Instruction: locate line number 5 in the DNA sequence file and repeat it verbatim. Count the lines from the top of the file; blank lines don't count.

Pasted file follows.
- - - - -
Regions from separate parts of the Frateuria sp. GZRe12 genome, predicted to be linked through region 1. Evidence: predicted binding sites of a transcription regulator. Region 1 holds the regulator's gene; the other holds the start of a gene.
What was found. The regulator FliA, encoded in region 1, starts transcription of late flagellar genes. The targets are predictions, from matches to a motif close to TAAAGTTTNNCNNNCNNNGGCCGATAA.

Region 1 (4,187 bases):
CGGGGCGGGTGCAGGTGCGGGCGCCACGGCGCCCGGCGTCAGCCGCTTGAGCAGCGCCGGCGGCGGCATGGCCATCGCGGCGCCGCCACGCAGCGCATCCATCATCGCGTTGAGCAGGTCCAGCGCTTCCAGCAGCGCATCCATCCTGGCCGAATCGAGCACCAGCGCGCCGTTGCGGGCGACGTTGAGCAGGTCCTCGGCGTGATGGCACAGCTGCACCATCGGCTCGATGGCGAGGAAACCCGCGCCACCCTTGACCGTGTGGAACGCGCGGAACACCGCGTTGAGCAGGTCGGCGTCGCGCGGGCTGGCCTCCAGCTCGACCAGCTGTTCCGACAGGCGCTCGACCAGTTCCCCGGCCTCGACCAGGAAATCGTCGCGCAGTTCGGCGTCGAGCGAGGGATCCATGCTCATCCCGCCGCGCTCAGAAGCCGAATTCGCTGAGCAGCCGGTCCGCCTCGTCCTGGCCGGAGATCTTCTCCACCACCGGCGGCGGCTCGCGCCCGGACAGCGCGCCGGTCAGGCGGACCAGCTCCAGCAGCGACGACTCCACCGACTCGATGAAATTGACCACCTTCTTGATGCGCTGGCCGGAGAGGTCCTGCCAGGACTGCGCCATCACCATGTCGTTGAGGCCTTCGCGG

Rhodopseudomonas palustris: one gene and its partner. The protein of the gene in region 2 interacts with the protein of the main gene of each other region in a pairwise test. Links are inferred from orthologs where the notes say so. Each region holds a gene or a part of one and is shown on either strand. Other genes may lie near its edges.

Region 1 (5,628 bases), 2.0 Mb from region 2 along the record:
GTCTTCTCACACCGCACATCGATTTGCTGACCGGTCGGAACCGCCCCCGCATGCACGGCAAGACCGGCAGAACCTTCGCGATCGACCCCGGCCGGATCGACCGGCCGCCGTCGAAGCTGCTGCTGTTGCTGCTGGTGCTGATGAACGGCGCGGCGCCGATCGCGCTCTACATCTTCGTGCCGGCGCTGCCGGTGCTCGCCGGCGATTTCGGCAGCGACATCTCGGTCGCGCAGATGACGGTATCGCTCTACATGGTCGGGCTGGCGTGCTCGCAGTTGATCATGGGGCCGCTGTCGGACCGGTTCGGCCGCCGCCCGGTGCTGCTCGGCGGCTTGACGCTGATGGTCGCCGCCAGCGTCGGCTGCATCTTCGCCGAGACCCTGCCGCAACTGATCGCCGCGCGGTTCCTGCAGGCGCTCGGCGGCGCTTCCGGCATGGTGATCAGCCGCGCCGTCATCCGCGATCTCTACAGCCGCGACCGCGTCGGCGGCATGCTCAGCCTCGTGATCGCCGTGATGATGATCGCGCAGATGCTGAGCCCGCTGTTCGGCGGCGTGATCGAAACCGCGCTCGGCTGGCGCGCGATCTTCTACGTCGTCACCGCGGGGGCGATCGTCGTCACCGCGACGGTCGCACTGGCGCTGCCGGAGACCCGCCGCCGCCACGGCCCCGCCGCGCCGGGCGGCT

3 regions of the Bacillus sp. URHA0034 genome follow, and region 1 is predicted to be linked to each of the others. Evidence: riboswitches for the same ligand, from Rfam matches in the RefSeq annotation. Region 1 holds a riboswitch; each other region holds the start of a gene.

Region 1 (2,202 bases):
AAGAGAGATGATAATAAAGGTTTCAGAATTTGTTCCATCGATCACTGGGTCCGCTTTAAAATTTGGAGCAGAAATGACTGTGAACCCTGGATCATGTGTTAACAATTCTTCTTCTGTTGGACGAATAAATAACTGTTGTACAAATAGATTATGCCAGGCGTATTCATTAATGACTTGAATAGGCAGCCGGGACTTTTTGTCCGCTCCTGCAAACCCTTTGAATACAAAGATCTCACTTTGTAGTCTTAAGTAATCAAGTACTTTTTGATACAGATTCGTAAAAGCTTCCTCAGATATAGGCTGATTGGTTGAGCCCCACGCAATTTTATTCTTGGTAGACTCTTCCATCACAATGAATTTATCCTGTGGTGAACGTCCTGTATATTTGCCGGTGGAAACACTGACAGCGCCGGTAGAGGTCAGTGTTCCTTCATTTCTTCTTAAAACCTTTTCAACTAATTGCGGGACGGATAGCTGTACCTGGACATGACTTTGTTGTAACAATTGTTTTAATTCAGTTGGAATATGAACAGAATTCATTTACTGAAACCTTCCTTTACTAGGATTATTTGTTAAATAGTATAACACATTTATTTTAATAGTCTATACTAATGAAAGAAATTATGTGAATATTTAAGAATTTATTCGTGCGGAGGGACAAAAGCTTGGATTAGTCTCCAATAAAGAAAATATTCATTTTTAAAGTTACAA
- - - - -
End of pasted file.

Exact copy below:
Rhodopseudomonas palustris: one gene and its partner. The protein of the gene in region 2 interacts with the protein of the main gene of each other region in a pairwise test. Links are inferred from orthologs where the notes say so. Each region holds a gene or a part of one and is shown on either strand. Other genes may lie near its edges.